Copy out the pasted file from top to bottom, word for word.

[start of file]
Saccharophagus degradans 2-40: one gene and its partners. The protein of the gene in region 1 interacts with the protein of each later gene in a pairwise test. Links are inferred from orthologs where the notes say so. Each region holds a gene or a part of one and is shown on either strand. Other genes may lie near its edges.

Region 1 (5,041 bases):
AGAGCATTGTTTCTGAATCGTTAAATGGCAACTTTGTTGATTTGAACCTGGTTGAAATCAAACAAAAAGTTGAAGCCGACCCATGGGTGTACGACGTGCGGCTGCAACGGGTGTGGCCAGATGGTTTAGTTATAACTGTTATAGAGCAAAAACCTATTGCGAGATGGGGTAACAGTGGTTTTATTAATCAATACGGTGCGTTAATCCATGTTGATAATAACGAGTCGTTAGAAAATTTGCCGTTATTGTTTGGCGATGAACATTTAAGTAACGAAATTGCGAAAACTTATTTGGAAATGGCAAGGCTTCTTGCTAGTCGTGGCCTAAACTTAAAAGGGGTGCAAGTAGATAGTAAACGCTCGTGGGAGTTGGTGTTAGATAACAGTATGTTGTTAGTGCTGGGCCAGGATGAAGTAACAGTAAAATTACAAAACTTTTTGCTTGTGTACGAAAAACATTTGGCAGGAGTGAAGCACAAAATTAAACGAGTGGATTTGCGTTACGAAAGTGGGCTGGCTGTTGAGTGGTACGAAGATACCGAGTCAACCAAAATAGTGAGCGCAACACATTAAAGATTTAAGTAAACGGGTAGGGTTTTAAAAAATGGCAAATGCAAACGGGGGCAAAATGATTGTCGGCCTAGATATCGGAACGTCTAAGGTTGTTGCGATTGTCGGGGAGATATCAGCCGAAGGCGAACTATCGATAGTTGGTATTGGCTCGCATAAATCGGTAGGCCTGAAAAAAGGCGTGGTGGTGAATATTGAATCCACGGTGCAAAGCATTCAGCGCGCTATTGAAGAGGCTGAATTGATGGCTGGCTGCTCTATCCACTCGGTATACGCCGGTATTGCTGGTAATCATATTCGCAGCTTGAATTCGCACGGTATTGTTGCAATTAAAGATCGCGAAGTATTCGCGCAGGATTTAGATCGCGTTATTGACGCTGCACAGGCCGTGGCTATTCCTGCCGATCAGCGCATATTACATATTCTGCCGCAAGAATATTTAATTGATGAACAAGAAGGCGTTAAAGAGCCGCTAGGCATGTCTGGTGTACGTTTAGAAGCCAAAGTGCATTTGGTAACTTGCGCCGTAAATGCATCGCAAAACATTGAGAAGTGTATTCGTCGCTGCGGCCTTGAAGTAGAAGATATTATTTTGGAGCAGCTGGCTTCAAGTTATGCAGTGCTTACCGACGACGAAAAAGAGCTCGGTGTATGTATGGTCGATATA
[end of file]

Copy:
Saccharophagus degradans 2-40: one gene and its partners. The protein of the gene in region 1 interacts with the protein of each later gene in a pairwise test. Links are inferred from orthologs where the notes say so. Each region holds a gene or a part of one and is shown on either strand. Other genes may lie near its edges.

Region 1 (5,041 bases):
AGAGCATTGTTTCTGAATCGTTAAATGGCAACTTTGTTGATTTGAACCTGGTTGAAATCAAACAAAAAGTTGAAGCCGACCCATGGGTGTACGACGTGCGGCTGCAACGGGTGTGGCCAGATGGTTTAGTTATAACTGTTATAGAGCAAAAACCTATTGCGAGATGGGGTAACAGTGGTTTTATTAATCAATACGGTGCGTTAATCCATGTTGATAATAACGAGTCGTTAGAAAATTTGCCGTTATTGTTTGGCGATGAACATTTAAGTAACGAAATTGCGAAAACTTATTTGGAAATGGCAAGGCTTCTTGCTAGTCGTGGCCTAAACTTAAAAGGGGTGCAAGTAGATAGTAAACGCTCGTGGGAGTTGGTGTTAGATAACAGTATGTTGTTAGTGCTGGGCCAGGATGAAGTAACAGTAAAATTACAAAACTTTTTGCTTGTGTACGAAAAACATTTGGCAGGAGTGAAGCACAAAATTAAACGAGTGGATTTGCGTTACGAAAGTGGGCTGGCTGTTGAGTGGTACGAAGATACCGAGTCAACCAAAATAGTGAGCGCAACACATTAAAGATTTAAGTAAACGGGTAGGGTTTTAAAAAATGGCAAATGCAAACGGGGGCAAAATGATTGTCGGCCTAGATATCGGAACGTCTAAGGTTGTTGCGATTGTCGGGGAGATATCAGCCGAAGGCGAACTATCGATAGTTGGTATTGGCTCGCATAAATCGGTAGGCCTGAAAAAAGGCGTGGTGGTGAATATTGAATCCACGGTGCAAAGCATTCAGCGCGCTATTGAAGAGGCTGAATTGATGGCTGGCTGCTCTATCCACTCGGTATACGCCGGTATTGCTGGTAATCATATTCGCAGCTTGAATTCGCACGGTATTGTTGCAATTAAAGATCGCGAAGTATTCGCGCAGGATTTAGATCGCGTTATTGACGCTGCACAGGCCGTGGCTATTCCTGCCGATCAGCGCATATTACATATTCTGCCGCAAGAATATTTAATTGATGAACAAGAAGGCGTTAAAGAGCCGCTAGGCATGTCTGGTGTACGTTTAGAAGCCAAAGTGCATTTGGTAACTTGCGCCGTAAATGCATCGCAAAACATTGAGAAGTGTATTCGTCGCTGCGGCCTTGAAGTAGAAGATATTATTTTGGAGCAGCTGGCTTCAAGTTATGCAGTGCTTACCGACGACGAAAAAGAGCTCGGTGTATGTATGGTCGATATA